Thought leadership. Is it a corporate buzzword? Yes. But it is also a critical component of your content marketing strategy if you hope to build credibility for both your company and personal brands. Publishing quality thought leadership content packs a lot of punch; it positions you as the authority on your subject or industry, boosts your influence, and builds trust in your expertise. But despite its power, many business leaders I talk to are not giving the creation of thought leadership content the time and attention it deserves.
Maybe you are just starting to dip your toes in and are feeling overwhelmed. Or maybe it has been on your to-do list for a long time, but keeps getting bumped in favor of other work that feels more pressing. Whatever is holding you back, I have good news—it is not too late to add your voice to the conversation.
How do I find topics to write about?
In order to produce solid thought leadership content, your content must be, well, thought-leading. This type of content operates on a level above the rest of your marketing. Thought leadership is all about contributing a fresh take to the ongoing industry dialogue. It should be provocative and is most powerful when it comes from a place of experience. This is definitely not the time and place to sell your products or services—it’s the time and place to sell yourself as the expert.
So how do you find your voice and tap into what makes your perspective unique?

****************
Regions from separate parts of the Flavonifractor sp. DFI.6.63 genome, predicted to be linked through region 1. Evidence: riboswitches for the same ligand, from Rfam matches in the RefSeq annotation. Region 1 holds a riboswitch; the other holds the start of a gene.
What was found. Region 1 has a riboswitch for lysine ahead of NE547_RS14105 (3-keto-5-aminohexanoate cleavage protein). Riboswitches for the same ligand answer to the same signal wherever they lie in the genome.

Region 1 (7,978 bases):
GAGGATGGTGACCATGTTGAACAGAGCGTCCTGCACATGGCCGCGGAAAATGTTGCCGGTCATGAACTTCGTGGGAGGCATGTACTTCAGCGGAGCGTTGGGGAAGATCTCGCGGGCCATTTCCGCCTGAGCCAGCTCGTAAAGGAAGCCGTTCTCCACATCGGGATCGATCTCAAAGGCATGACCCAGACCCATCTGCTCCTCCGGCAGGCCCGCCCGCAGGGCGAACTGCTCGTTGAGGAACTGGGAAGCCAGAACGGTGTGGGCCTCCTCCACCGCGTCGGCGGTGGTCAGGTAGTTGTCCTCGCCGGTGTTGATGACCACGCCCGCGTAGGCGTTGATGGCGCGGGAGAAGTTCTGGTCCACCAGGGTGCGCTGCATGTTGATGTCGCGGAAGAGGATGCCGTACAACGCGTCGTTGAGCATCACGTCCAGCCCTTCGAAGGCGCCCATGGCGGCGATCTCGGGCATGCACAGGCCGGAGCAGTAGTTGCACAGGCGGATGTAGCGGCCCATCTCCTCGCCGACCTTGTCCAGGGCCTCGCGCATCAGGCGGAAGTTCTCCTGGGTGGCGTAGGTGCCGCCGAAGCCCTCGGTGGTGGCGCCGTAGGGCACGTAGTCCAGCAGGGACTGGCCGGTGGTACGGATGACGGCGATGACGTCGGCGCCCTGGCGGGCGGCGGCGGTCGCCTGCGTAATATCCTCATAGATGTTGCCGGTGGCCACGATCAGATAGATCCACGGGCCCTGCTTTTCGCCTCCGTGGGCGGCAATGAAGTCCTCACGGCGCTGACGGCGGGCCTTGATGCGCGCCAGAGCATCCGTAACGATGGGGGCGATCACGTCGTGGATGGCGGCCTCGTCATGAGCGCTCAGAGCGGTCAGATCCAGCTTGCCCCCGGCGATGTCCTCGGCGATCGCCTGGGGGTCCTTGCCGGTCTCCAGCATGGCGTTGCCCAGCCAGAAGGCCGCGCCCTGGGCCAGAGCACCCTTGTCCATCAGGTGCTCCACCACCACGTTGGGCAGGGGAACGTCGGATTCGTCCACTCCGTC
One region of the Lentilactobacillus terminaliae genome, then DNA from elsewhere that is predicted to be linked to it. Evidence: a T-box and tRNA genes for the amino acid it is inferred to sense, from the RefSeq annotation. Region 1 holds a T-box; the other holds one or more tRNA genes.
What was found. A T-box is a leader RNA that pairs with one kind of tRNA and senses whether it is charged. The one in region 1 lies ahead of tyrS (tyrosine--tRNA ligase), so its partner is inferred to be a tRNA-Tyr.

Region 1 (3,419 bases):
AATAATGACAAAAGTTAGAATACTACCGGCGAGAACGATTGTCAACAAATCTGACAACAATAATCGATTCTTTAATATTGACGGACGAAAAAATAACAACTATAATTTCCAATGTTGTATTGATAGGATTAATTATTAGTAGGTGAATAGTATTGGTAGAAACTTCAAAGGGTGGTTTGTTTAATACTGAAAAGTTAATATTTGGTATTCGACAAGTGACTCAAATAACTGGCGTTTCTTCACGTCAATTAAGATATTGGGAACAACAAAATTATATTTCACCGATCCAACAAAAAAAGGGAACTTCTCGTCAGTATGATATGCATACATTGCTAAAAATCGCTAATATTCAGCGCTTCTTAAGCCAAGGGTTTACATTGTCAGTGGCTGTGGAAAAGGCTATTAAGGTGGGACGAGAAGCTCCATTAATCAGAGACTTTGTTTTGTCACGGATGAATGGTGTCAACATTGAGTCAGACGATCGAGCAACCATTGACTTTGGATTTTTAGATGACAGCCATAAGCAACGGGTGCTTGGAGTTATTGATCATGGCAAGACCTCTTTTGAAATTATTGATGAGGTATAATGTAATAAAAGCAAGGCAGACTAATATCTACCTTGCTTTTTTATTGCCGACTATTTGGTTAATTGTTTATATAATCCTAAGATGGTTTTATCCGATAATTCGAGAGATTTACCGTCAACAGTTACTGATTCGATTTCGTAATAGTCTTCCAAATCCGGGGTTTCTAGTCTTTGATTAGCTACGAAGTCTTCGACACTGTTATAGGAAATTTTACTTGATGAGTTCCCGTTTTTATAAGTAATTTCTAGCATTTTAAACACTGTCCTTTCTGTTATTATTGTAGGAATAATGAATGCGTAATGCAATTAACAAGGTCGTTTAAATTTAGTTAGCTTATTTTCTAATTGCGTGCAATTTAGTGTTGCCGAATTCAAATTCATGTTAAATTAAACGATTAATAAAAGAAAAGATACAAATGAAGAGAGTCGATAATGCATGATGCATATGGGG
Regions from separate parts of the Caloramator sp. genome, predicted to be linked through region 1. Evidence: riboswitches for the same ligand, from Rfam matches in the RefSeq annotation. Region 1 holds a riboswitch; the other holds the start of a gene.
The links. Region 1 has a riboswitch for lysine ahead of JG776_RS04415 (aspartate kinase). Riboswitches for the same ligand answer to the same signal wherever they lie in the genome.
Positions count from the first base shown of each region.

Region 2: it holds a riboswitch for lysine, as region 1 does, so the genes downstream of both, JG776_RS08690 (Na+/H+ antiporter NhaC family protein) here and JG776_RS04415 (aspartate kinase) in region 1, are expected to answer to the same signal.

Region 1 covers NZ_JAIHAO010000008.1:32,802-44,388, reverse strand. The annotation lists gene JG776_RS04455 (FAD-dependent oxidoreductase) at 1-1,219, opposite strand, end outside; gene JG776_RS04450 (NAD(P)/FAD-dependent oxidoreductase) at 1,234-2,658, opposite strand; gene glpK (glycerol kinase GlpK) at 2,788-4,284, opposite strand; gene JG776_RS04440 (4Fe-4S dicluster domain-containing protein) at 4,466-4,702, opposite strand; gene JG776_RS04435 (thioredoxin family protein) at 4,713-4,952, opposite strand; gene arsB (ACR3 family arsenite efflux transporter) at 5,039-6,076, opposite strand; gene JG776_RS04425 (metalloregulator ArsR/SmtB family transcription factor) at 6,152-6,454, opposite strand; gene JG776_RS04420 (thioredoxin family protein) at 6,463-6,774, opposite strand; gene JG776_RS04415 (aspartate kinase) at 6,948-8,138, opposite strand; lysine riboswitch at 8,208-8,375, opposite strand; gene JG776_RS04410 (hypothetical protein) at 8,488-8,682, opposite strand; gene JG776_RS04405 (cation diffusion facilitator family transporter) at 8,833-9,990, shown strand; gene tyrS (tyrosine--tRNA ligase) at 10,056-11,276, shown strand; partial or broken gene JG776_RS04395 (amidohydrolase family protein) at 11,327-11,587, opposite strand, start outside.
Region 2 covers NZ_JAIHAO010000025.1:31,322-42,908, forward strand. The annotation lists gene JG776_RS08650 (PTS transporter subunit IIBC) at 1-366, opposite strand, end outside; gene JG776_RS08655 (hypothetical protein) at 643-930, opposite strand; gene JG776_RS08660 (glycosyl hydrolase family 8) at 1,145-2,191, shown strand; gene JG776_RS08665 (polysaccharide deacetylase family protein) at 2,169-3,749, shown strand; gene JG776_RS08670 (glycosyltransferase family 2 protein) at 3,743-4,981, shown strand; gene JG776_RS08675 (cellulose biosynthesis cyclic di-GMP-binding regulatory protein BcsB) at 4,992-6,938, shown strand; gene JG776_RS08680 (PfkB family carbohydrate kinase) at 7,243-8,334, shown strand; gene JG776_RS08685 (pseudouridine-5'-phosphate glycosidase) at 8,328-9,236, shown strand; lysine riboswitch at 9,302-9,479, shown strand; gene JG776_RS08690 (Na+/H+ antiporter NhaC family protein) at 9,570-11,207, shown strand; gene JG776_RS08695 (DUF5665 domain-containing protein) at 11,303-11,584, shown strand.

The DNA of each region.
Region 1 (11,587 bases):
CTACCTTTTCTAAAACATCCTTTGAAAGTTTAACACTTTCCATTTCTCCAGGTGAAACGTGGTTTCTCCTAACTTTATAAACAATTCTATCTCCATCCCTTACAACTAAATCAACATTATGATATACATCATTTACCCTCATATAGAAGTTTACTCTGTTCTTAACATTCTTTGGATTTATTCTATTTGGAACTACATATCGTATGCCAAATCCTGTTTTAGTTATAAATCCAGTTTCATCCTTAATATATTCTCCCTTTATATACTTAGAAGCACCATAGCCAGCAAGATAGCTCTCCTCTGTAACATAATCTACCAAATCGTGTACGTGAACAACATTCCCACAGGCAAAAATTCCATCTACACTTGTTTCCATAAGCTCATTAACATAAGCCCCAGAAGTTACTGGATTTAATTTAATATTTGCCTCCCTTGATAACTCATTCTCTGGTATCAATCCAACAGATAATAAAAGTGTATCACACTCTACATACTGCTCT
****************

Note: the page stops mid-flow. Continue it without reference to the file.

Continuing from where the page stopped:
First, talk to your peers. Thought leadership is about taking part in the broader industry conversation. What is the word on the street? What are the latest trends? Make a habit of checking Twitter hashtags and industry newsletters and publications daily with content creation in mind. And do not be afraid to build on the content your competitors are producing, as long as you’re adding something new to the conversation.
In order to produce solid thought leadership content, your content must be, well, thought-leading.
Similarly, pay attention to what your audience is saying. Tools like answerthepublic.com can help you tap into exactly what people are searching for, but you’ve got an even better resource right at your fingertips: the frequently asked questions that come up during your sales process. For example, at Trekk, we constantly get the question, “What’s the ROI for using augmented reality with print?” From that question, we’ve created a high-level informational page on our website, a more in-depth blog post, a webinar, a video and multiple social posts.
You should also talk to your team, and I mean everyone on your team. Even if C-suite executives are going to be the public face of your thought leadership content, your employees may be the ones who are the most plugged into what your audience is hungry for. Host ideation sessions to tap into their frontline knowledge. And while you’re at it, take a close look at the data you have available to you, since the basis of the best thought leadership content is original research.
Great, now where do I post?
Once you have honed in on topics, you need to decide on your format, which will be informed by the channels you plan to use for distribution. Thought leadership content can take the form of blog posts, case studies, e-books, interviews, podcasts, webinars, infographics, and much more. It could be an in-depth long read, a short and punchy video, or anything in between.